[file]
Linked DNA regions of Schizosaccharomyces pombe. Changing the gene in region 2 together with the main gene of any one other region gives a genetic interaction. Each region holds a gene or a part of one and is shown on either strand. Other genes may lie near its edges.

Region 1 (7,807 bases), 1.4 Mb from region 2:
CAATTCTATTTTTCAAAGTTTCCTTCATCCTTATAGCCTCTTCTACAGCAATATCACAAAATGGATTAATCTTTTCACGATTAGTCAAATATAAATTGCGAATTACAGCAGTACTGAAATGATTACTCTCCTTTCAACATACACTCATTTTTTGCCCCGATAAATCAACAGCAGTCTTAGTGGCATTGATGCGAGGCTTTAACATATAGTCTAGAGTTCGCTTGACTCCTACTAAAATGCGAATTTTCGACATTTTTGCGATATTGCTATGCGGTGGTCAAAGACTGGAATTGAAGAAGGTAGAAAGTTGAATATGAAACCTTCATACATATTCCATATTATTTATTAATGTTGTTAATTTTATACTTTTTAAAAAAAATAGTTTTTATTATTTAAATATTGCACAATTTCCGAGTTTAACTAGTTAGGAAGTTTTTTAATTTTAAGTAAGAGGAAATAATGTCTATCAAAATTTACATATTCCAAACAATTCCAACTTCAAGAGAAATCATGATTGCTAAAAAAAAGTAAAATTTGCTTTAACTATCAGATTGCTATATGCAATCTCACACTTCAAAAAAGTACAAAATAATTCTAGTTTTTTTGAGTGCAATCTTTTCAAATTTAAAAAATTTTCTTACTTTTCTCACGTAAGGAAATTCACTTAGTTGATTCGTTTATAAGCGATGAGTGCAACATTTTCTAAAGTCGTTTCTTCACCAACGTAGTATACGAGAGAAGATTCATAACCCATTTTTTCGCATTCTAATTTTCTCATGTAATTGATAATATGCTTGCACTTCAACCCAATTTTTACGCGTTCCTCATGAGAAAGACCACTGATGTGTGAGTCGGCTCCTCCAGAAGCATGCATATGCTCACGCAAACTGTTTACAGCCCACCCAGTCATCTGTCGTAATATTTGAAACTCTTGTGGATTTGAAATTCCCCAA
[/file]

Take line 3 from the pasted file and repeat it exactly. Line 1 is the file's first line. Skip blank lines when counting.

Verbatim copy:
CAATTCTATTTTTCAAAGTTTCCTTCATCCTTATAGCCTCTTCTACAGCAATATCACAAAATGGATTAATCTTTTCACGATTAGTCAAATATAAATTGCGAATTACAGCAGTACTGAAATGATTACTCTCCTTTCAACATACACTCATTTTTTGCCCCGATAAATCAACAGCAGTCTTAGTGGCATTGATGCGAGGCTTTAACATATAGTCTAGAGTTCGCTTGACTCCTACTAAAATGCGAATTTTCGACATTTTTGCGATATTGCTATGCGGTGGTCAAAGACTGGAATTGAAGAAGGTAGAAAGTTGAATATGAAACCTTCATACATATTCCATATTATTTATTAATGTTGTTAATTTTATACTTTTTAAAAAAAATAGTTTTTATTATTTAAATATTGCACAATTTCCGAGTTTAACTAGTTAGGAAGTTTTTTAATTTTAAGTAAGAGGAAATAATGTCTATCAAAATTTACATATTCCAAACAATTCCAACTTCAAGAGAAATCATGATTGCTAAAAAAAAGTAAAATTTGCTTTAACTATCAGATTGCTATATGCAATCTCACACTTCAAAAAAGTACAAAATAATTCTAGTTTTTTTGAGTGCAATCTTTTCAAATTTAAAAAATTTTCTTACTTTTCTCACGTAAGGAAATTCACTTAGTTGATTCGTTTATAAGCGATGAGTGCAACATTTTCTAAAGTCGTTTCTTCACCAACGTAGTATACGAGAGAAGATTCATAACCCATTTTTTCGCATTCTAATTTTCTCATGTAATTGATAATATGCTTGCACTTCAACCCAATTTTTACGCGTTCCTCATGAGAAAGACCACTGATGTGTGAGTCGGCTCCTCCAGAAGCATGCATATGCTCACGCAAACTGTTTACAGCCCACCCAGTCATCTGTCGTAATATTTGAAACTCTTGTGGATTTGAAATTCCCCAA